After more than 30 years in business, the only laundromat in Mount Airy could be all washed up.
Pat and Gary Frey, owners of the Mount Airy Laundromat, say closing its doors could be their only option if the town does not change its water rates to a “fair” price.
In a recent interview, the Freys said their reason for closing would be high water rates, but Mayor Patrick Rockinberg said the couple should re-evaluate their business plan.
“It would be doubtful that the cost of their water would drive them out of business,” Rockinberg said in a telephone interview.
The Freys disagree. They said the laundromat would have to raise its prices by 565 percent in order to keep up with the water rates.
That means instead of paying $2.50 for a single load, customers would be charged $14.13. Or instead of paying $7 to use the 55-pound washer, customers would pay $39.55.
“The customers of Mount Airy Laundromat can not afford such an extreme increase,” the couple said in a flier that shows recent water rates. Many of their customers are low-income or elderly, they said Thursday.
Every week, Pat Frey, a social worker, and her husband, a real estate agent, pay about $550 toward the water bill they got behind on last year. The couple fell behind on their payments after the town switched to a tiered water rate system. In July 2012, a graduated system went into effect, and residents who used more water were required to pay more.
The Freys say that’s not fair.
In a petition signed by more than 200 customers, they explain that “it would be like being charged $3.60 for 5 gallons of gas and being charged $18.00 for 10 gallons of gas. You would find that unfair, and we find that unfair, for that is how the Laundromat is charged for water.”
On average, the laundry uses about 380,000 gallons of water per quarter. The switch to the tiered system left them with a bill for almost $6,000 — a number too high for the couple to manage, even though town officials say they are willing to work out a payment plan that would help the Freys catch up.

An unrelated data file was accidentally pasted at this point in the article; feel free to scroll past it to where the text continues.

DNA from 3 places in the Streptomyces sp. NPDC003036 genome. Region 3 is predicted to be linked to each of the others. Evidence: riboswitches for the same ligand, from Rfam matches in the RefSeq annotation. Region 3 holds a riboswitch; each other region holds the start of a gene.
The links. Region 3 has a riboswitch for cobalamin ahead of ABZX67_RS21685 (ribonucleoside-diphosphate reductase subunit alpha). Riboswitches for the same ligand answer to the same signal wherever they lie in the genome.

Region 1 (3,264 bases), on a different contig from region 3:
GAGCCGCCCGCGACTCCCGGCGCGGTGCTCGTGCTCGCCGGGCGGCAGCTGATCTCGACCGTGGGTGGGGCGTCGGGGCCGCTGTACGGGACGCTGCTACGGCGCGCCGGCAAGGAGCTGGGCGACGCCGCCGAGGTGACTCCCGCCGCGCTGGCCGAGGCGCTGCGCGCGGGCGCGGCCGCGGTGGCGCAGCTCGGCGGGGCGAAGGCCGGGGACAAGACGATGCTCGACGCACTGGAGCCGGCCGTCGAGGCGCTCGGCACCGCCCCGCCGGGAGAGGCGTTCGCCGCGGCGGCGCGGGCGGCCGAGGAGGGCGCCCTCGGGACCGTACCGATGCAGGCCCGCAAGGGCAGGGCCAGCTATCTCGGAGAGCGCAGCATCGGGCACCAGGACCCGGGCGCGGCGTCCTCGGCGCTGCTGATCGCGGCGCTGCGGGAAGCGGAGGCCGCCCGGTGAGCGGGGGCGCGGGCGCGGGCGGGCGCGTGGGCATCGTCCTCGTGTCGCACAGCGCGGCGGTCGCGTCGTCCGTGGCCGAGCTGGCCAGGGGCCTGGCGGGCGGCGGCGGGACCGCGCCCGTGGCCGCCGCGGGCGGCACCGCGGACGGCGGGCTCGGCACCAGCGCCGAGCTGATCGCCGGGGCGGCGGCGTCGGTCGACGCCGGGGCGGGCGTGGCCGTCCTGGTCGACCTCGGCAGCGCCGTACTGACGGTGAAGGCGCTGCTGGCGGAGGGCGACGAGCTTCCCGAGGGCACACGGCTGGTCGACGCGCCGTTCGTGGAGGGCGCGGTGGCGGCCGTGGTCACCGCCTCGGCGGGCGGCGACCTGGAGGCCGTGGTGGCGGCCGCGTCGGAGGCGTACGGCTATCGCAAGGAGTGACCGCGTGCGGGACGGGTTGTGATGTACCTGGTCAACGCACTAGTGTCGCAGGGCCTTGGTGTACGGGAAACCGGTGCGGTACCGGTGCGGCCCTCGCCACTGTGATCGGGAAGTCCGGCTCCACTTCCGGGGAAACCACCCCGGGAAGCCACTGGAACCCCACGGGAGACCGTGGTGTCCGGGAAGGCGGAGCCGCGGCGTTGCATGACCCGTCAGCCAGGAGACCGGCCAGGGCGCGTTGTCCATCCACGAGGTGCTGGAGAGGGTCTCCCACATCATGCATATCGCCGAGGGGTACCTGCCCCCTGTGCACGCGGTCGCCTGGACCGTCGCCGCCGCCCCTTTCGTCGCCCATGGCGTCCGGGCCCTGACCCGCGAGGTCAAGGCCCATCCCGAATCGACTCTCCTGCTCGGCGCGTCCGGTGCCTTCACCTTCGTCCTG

In a telephone interview Thursday, Rockinberg said he has done everything in his power to help the Freys, including coming up with a “multiyear” repayment plan for their bill.
Rockinberg also asked his staff to research water rates in surrounding areas, and it was determined the town’s rates were in the middle of the range.
“I feel that I have gone above and beyond,” Rockinberg said of his willingness to waive interest and fees in the future.
Even with those concessions, the Freys said that wouldn’t be enough to keep their business open because the water rate needs to change.
The possibility of closure has customers like Patty Gray worried because she uses the laundromat twice a week.
“I don’t have a washer and I don’t have a dryer,” Gray said in a telephone interview. She lives less than two miles from the laundromat and would have to travel to Frederick to do her laundry, a trip she does not want to make.
“That’s crazy,” Gray said.
Before the change, from 2005 to 2011, the couple’s water bill ranged from about $1,000 to $4,900, according to their records.
Due to the increase, the couple’s struggle has resulted in cutoff notices, even though Pat Frey has agreed to pay the town about $550 a week to catch up with back payments. The most recent notice threatened another cutoff within 30 days.
“The mayor told me specifically that we could not have the taxpayers pay for our water,” Pat Frey said, and she responded that the Freys are not asking anybody to pay for their water.
Follow Cara R. Anthony on Twitter: @CaraRAnthony.